A Passenger Called a Flight Attendant a ‘Servant’ — But the Service Industry Is Complicit Too
This week, a video captured a man on an IndiGo flight calling a flight attendant a “servant.” The flight attendant was seen fighting back — telling the man that he could not talk to the crew that way, and that his behavior made other crew members cry. The incident speaks to a pervasive assumption about women working as flight attendants wherein their work is devalued — unfortunately, the service and hospitality industry is complicit in building this assumption.
Airlines, in particular, have had a long history of sexualizing and objectifying air hostesses in advertising — literally, to incentivize travelers to fly their airline in order to see beautiful women. There were reams of restrictions imposed upon who is eligible for the position: unmarried, thin, often fair women. There were, and continue to be, strict norms around grooming — glasses or chipped nail polish could lead to penalties.
“Thus, the trope of the slim, shiny and unmarried flight attendant was perpetuated by airlines until it solidified into an avatar of cultural femininity — always desirable and seemingly available,” The Swaddle noted in 2019. Indirectly, the culture that the airline industry fostered around service work was that it was always geared toward maximizing customer satisfaction, and flight attendants existed to be pleasing in every possible manner. This isn’t just an archaic trope — just this week, Indian carrier Spice Jet posted a photograph of their flight attendants with actor Dharmendra, referring to the former as “red hot girls.”
“If someone doesn’t do her makeup properly, then a majority of [the] crowd will start tweeting that the crew isn’t presentable enough… They’ll complain that they’re paying such amounts to see pretty ladies,” one flight attendant told The Swaddle.
It isn’t just air hostesses’ bodies and behavior — their emotions, too, are commodified. Along with the expectation to adhere to strict beauty norms, flight attendants are expected to carry out their duties with a smile. The sociologist Arlie Hochschild, in her book Managed Heart, argued that with the transition from a goods’ to a service-based economy, what workers produced wasn’t a tangible commodity — their own labor and bodies themselves became the commodity. This is especially true of air hostesses, whose example Hochschild drew on to coin the term “emotional labor” — wherein emotions, literally, become paid labor. It creates an atmosphere of vulnerability to harassment.
Related on The Swaddle:
“Traditional client and customer attitudes might lead to rose-colored victims’ judgment, especially in the case of customer service jobs involving emotional labor,” noted on study on sexual harassment of flight attendants in the UK and USA.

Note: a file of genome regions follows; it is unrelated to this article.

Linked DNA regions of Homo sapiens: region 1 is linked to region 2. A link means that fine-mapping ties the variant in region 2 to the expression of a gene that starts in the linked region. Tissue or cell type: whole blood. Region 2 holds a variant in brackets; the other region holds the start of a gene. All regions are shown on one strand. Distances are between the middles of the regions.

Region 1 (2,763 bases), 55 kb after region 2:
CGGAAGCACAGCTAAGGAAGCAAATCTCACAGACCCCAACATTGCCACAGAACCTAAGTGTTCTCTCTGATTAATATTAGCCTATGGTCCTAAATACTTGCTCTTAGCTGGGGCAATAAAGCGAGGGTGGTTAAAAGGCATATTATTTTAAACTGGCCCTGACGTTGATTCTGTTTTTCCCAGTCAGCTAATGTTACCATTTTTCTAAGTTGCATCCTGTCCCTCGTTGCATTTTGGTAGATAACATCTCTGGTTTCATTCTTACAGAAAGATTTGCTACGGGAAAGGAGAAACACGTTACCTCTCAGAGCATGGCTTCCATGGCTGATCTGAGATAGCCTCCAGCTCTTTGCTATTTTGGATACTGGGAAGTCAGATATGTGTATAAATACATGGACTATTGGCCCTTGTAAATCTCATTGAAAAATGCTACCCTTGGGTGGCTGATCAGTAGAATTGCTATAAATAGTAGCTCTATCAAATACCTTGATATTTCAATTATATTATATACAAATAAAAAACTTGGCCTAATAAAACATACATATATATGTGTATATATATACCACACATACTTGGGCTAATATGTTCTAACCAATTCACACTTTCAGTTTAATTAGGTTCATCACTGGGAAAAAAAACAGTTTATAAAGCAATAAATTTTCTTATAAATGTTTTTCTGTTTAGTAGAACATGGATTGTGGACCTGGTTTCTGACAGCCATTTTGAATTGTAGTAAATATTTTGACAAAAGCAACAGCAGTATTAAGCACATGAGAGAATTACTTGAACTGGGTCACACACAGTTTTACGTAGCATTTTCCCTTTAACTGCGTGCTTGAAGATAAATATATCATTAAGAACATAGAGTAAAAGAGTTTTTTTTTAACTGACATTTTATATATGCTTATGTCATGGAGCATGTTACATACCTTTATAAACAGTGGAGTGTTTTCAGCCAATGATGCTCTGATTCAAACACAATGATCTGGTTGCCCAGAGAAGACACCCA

That this is the expected standard for flight attendants inevitably means that customers feel entitled to treat flight attendants as objects who aren’t expected to talk back. The airline industry primed customers to expect docile and beautiful women serving them — this, in fact, is the selling point. It leaves the field rife with exploitation and undermines flight attendants’ labor rights.
“As flight attendants, we were trained to deal with intoxicated or disgruntled passengers and emergencies that included a fire accident, an evacuation, a hijack, and a medical emergency. But not once were we briefed about sexual harassment, what it entailed, or our rights or the rights of our passengers,” wrote one former flight attendant.
In response to the present incident, IndiGo issued a statement that reiterated the very norms that have harmed the security of service workers: customer satisfaction at any cost. “IndiGo is cognizant of the needs of its customers, and it is our constant endeavor to provide a courteous and hassle-free experience to our customers,” the statement read.
Though the CEO of the airline acknowledged that the flight attendant must have reached her breaking point after facing high pressure, existing checks don’t adequately protect workers from harassment and abuse. According to India’s aviation laws, passengers can be marked “unruly” for not adhering to aviation guidelines. But this is notwithstanding that airline carriers themselves impose rigorous and unrealistic standards of decorum, beauty, and conduct on workers that create a perception of entitlement among customers they’re meant to work with.